You also recently wrote and directed your own short; A Snake Marked. What can you tell fans about it, and what inspired you to make it?
Riedinger: A Snake Marked was a passion project I made with a close friend. Before he approached me with the idea, I had taken a hiatus from directing in general to focus on my acting career. I've also directed my fair share of short films over the years, so I was determined that my next project be a feature. But my friend persuaded me into directing one more short, and I liked the concept, so I took the plunge.
A Snake Marked is the story of a convict who receives a surprise visit from his estranged father, and how this jarring encounter affects him on a personal and psychological level. We shot the film almost two years ago up in Vancouver, and everyone involved gave so much of themselves to help us make it for next to nothing.
When you're trying to execute a high concept idea on a limited budget, it's imperative to surround yourself with passionate people who care about the project as much as you do. We're currently touring festivals around the world with A Snake Marked, and have picked up a few awards along the way. We're really proud of what we made. People can follow the film's progress on instagram at @asnakemarked.
And you have a film on the way alongside your Riverdale co-star Lochlyn Munroe, Roads Of Ithriyah. What can fans expect there? And, you have two other films on the way as well. Anything you can tell us about there?
Riedinger: I played a college professor named Mauricio in an independent feature called Roads of Ithriyah, which is about a soldier with amnesia, and his journey of self-discovery. The film is currently in postproduction and should be out by next year.
Coincidentally, Lochlyn Munro who plays Hal Cooper in Riverdale, is also in the film.
The second feature I have in the works is one I'll be directing. I've been looking for the right screenplay for years, and I've finally found one which deals with the drug trade and gangs up in Canada. I feel like it's a story that's never been told, and I'm currently fine-tuning the script with the writer.
The plan is to shoot the film in the next year or two, and it will be my first feature as director. After having directed over a dozen shorts, I definitely feel ready to take the plunge into longer form storytelling.
Fans already know you from shows like Claws, Narcos, and Good Behavior. Which of those was your favorite to work on, and why?
Riedinger: That's a tough one to answer. Not sure I can pick one. Narcos was obviously a dream job, as I got to spend two months shooting on location in Colombia, working with incredible material, and getting to research and play the role of the eccentric drug lord Carlos Lehder. The success of Narcos opened up a lot of other doors for me, and was definitely a game changer in my career.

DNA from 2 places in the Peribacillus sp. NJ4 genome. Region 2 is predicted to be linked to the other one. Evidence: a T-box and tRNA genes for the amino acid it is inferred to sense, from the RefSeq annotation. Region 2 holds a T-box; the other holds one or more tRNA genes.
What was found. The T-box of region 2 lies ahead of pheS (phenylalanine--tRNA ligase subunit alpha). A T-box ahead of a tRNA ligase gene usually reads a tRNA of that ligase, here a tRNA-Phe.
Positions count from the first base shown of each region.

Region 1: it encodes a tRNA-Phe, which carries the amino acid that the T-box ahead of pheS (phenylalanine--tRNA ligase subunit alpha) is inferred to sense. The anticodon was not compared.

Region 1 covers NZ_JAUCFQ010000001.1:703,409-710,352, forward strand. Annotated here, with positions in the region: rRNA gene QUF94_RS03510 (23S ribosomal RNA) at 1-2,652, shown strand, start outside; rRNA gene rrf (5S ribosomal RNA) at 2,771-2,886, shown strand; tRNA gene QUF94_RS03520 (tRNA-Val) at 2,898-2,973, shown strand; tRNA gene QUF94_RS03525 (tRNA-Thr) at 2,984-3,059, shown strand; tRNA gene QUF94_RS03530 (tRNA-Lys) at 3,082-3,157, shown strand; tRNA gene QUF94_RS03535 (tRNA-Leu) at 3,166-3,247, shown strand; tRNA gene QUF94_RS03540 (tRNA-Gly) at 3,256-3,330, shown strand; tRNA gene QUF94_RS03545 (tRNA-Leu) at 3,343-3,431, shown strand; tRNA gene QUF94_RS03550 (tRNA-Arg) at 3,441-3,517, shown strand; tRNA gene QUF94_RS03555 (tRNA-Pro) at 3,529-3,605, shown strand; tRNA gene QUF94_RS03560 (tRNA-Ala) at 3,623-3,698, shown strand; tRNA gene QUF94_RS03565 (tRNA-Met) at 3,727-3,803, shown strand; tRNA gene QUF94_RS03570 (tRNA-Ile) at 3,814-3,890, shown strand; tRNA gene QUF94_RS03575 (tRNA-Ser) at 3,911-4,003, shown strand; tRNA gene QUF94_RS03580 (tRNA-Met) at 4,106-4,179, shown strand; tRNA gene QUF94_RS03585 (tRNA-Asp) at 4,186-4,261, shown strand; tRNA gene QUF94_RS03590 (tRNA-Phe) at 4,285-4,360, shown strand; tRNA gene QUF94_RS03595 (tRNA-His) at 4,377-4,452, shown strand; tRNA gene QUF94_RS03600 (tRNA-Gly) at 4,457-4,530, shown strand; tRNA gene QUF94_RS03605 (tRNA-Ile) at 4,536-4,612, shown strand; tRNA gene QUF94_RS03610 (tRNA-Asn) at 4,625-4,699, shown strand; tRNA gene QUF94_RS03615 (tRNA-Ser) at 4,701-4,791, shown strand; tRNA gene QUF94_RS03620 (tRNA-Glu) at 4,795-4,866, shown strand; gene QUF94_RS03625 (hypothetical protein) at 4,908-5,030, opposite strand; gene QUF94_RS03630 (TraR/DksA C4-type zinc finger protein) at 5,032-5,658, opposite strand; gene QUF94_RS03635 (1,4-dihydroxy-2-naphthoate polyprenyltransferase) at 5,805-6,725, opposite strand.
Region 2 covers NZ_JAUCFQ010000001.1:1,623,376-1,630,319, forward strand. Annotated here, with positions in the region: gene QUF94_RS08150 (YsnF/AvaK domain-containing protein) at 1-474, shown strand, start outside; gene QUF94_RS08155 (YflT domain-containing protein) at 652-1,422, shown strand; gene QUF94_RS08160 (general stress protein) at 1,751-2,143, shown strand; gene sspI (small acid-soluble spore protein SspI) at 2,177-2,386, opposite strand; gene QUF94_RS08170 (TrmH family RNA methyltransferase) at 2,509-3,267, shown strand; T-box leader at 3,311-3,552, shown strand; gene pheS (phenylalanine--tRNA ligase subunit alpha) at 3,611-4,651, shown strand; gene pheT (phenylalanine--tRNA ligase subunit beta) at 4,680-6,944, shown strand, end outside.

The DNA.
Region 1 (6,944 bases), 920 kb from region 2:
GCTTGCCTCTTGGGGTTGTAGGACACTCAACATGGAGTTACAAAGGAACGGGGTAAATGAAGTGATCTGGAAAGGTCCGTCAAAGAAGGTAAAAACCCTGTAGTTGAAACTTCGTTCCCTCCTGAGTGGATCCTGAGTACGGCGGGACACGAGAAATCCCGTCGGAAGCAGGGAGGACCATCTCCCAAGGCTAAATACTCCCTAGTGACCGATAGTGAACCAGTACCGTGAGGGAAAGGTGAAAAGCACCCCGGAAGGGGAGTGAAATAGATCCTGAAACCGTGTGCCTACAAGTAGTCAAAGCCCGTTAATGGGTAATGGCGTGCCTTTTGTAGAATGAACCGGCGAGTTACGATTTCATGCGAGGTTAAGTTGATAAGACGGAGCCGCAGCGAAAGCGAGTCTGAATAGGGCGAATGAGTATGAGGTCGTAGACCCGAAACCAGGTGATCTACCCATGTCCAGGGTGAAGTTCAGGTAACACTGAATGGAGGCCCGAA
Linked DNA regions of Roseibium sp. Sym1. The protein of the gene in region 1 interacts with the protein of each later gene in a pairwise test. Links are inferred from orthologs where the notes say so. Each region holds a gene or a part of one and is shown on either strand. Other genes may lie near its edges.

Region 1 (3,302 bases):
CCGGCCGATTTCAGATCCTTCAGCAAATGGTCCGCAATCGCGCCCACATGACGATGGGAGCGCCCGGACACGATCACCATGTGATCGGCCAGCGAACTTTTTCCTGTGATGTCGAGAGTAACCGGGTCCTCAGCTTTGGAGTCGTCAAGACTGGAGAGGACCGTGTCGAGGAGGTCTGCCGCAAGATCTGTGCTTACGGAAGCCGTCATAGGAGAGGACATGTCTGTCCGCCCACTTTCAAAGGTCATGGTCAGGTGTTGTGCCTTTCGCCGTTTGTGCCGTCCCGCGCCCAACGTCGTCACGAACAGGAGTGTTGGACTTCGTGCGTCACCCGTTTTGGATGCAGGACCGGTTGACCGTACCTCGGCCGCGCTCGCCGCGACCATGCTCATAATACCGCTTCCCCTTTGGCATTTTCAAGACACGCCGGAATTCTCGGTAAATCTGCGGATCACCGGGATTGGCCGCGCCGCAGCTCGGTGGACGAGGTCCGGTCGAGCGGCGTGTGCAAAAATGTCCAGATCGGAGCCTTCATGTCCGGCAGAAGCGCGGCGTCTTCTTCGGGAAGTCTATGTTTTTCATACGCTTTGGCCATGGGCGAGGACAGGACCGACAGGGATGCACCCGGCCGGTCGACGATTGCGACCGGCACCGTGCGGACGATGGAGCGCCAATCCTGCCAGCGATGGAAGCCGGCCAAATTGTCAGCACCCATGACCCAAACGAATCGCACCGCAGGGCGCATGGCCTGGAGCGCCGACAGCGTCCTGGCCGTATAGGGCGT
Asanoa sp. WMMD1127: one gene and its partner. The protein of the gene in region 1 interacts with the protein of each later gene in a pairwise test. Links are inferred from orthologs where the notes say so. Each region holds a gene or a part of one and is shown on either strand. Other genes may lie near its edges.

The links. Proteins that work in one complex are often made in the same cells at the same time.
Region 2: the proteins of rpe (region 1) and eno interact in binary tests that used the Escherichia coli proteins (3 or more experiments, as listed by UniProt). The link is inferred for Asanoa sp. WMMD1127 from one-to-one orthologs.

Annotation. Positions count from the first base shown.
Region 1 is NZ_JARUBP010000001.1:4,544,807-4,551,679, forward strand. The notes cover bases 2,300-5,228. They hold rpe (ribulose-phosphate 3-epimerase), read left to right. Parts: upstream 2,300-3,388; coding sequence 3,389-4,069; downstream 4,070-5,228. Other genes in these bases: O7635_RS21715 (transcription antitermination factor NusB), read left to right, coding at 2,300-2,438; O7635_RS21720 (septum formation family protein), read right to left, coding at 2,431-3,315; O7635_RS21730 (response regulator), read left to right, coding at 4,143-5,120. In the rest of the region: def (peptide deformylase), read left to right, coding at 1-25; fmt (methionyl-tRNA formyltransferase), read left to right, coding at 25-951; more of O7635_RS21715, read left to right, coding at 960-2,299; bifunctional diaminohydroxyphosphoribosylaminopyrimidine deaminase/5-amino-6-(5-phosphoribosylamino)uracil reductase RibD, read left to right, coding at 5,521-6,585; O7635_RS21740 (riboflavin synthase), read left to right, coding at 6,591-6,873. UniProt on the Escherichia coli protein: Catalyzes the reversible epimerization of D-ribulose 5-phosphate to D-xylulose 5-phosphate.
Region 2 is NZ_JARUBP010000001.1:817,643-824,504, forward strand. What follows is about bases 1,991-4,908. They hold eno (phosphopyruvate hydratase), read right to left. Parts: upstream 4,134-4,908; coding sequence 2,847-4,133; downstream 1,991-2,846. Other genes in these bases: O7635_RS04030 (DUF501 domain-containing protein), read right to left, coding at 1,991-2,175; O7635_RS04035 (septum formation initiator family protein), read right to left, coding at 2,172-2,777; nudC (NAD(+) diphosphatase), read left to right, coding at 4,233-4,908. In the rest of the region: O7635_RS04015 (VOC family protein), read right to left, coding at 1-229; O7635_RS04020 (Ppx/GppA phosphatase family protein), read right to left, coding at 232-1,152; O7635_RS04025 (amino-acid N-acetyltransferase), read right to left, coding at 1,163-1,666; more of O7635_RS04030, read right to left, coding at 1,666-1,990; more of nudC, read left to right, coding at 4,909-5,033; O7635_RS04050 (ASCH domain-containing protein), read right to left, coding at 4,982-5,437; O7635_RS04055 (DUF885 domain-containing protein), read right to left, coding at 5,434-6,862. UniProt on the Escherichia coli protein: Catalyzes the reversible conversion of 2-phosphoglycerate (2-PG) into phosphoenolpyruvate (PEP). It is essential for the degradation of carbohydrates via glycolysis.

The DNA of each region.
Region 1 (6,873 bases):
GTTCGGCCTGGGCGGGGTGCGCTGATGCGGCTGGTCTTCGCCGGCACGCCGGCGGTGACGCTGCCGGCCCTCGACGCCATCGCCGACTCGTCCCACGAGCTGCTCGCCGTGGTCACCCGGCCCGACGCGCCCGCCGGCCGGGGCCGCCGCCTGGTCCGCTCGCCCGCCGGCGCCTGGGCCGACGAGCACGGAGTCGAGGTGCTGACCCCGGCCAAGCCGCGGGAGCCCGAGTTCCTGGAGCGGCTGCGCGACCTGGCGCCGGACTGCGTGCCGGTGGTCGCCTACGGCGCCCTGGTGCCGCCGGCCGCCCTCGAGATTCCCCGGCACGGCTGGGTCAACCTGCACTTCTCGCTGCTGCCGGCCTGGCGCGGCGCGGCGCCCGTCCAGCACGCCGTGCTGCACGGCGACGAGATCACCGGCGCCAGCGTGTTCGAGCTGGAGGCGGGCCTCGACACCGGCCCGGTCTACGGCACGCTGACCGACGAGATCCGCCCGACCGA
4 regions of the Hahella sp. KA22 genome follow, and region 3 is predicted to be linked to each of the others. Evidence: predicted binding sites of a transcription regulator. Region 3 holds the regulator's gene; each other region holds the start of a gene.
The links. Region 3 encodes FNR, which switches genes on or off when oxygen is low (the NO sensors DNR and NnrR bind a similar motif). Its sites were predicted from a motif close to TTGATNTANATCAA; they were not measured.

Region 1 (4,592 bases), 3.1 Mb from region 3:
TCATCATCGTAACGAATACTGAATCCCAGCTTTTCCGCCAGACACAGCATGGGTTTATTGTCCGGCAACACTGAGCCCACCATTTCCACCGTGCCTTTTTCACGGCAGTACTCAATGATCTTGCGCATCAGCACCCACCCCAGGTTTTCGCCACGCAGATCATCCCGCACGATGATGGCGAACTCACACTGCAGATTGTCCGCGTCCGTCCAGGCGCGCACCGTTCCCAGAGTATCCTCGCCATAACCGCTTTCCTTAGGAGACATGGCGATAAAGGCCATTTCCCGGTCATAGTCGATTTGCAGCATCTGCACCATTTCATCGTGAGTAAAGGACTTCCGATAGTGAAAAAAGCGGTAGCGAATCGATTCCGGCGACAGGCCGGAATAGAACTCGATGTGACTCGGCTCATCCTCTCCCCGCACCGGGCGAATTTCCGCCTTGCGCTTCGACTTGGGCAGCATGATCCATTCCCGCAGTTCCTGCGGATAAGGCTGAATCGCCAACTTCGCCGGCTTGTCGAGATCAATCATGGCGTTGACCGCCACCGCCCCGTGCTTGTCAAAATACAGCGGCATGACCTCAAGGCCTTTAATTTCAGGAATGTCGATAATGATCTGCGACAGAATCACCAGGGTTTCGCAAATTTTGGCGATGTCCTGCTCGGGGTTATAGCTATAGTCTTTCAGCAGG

Good Behavior was also a fantastic experience all around. I had a lot of fun playing the main antagonist in the show's final season, and really enjoyed working in North Carolina alongside a wonderful cast.
Claws was a wild experience. I found out I got the part the morning of my first day of shooting in New Orleans for four months, and had to be on a flight within four hours of getting the news. That was a rollercoaster of a day.
My storyline on Claws was closely tied to Carrie Preston's, so we got to share a lot of scenes throughout the season. Acting opposite Carrie was definitely a highlight for me. It's great to hear the show has been picked up for another season. Whether my character is still in the picture remains to be seen, but coming back for another arc on the show would definitely be a fun experience.
With a role on Riverdale, you should soon be in high demand. Who else would you love to work with, and what other types of roles would you like to play?
Riedinger: I've been fortunate in my career to get to play leading roles as well as character parts, which is what I hope to keep doing. To be able to transition between films and television in memorable roles that I can sink my teeth into is all I could ever ask for. Thankfully, the caliber of television is so high these days, there are so many great shows and roles constantly being created.
As for who else I'd like to work with - I'm a junkie for new experiences. I've been fortunate to get to collaborate with a diverse array of creatives. I enjoy working with different types of people on each new project that comes my way, so it's exciting to witness the increased initiative towards diversity in our industry both in front of, and behind the camera.
Hopefully that trend continues, as people embrace a broader concept of what storytelling is and who gets to tell the stories. I guess what I'm saying is I want to continue to work with artists from all walks of life. That excites me.